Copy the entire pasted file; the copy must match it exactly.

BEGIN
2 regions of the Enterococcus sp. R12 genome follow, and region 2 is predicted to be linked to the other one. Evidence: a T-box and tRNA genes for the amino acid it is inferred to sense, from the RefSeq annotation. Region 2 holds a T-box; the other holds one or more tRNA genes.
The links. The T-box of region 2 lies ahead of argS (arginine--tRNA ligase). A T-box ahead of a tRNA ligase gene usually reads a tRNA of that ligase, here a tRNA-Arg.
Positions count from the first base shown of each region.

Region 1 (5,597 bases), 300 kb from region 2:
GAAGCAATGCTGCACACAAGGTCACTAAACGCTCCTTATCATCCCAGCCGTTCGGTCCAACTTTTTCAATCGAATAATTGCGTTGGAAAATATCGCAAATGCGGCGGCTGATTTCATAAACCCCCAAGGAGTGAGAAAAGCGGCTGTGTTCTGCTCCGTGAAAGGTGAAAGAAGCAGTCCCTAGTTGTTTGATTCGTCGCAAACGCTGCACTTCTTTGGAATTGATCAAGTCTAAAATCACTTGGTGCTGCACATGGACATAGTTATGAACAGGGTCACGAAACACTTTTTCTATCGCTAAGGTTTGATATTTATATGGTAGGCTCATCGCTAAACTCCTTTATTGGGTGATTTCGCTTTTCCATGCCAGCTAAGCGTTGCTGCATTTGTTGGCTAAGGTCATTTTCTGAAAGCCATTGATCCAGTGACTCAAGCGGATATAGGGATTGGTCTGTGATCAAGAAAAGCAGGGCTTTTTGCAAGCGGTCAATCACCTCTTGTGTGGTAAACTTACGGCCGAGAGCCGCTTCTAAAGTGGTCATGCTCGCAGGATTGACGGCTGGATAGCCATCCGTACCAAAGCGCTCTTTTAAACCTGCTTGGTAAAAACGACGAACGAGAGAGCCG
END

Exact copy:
2 regions of the Enterococcus sp. R12 genome follow, and region 2 is predicted to be linked to the other one. Evidence: a T-box and tRNA genes for the amino acid it is inferred to sense, from the RefSeq annotation. Region 2 holds a T-box; the other holds one or more tRNA genes.
The links. The T-box of region 2 lies ahead of argS (arginine--tRNA ligase). A T-box ahead of a tRNA ligase gene usually reads a tRNA of that ligase, here a tRNA-Arg.
Positions count from the first base shown of each region.

Region 1 (5,597 bases), 300 kb from region 2:
GAAGCAATGCTGCACACAAGGTCACTAAACGCTCCTTATCATCCCAGCCGTTCGGTCCAACTTTTTCAATCGAATAATTGCGTTGGAAAATATCGCAAATGCGGCGGCTGATTTCATAAACCCCCAAGGAGTGAGAAAAGCGGCTGTGTTCTGCTCCGTGAAAGGTGAAAGAAGCAGTCCCTAGTTGTTTGATTCGTCGCAAACGCTGCACTTCTTTGGAATTGATCAAGTCTAAAATCACTTGGTGCTGCACATGGACATAGTTATGAACAGGGTCACGAAACACTTTTTCTATCGCTAAGGTTTGATATTTATATGGTAGGCTCATCGCTAAACTCCTTTATTGGGTGATTTCGCTTTTCCATGCCAGCTAAGCGTTGCTGCATTTGTTGGCTAAGGTCATTTTCTGAAAGCCATTGATCCAGTGACTCAAGCGGATATAGGGATTGGTCTGTGATCAAGAAAAGCAGGGCTTTTTGCAAGCGGTCAATCACCTCTTGTGTGGTAAACTTACGGCCGAGAGCCGCTTCTAAAGTGGTCATGCTCGCAGGATTGACGGCTGGATAGCCATCCGTACCAAAGCGCTCTTTTAAACCTGCTTGGTAAAAACGACGAACGAGAGAGCCG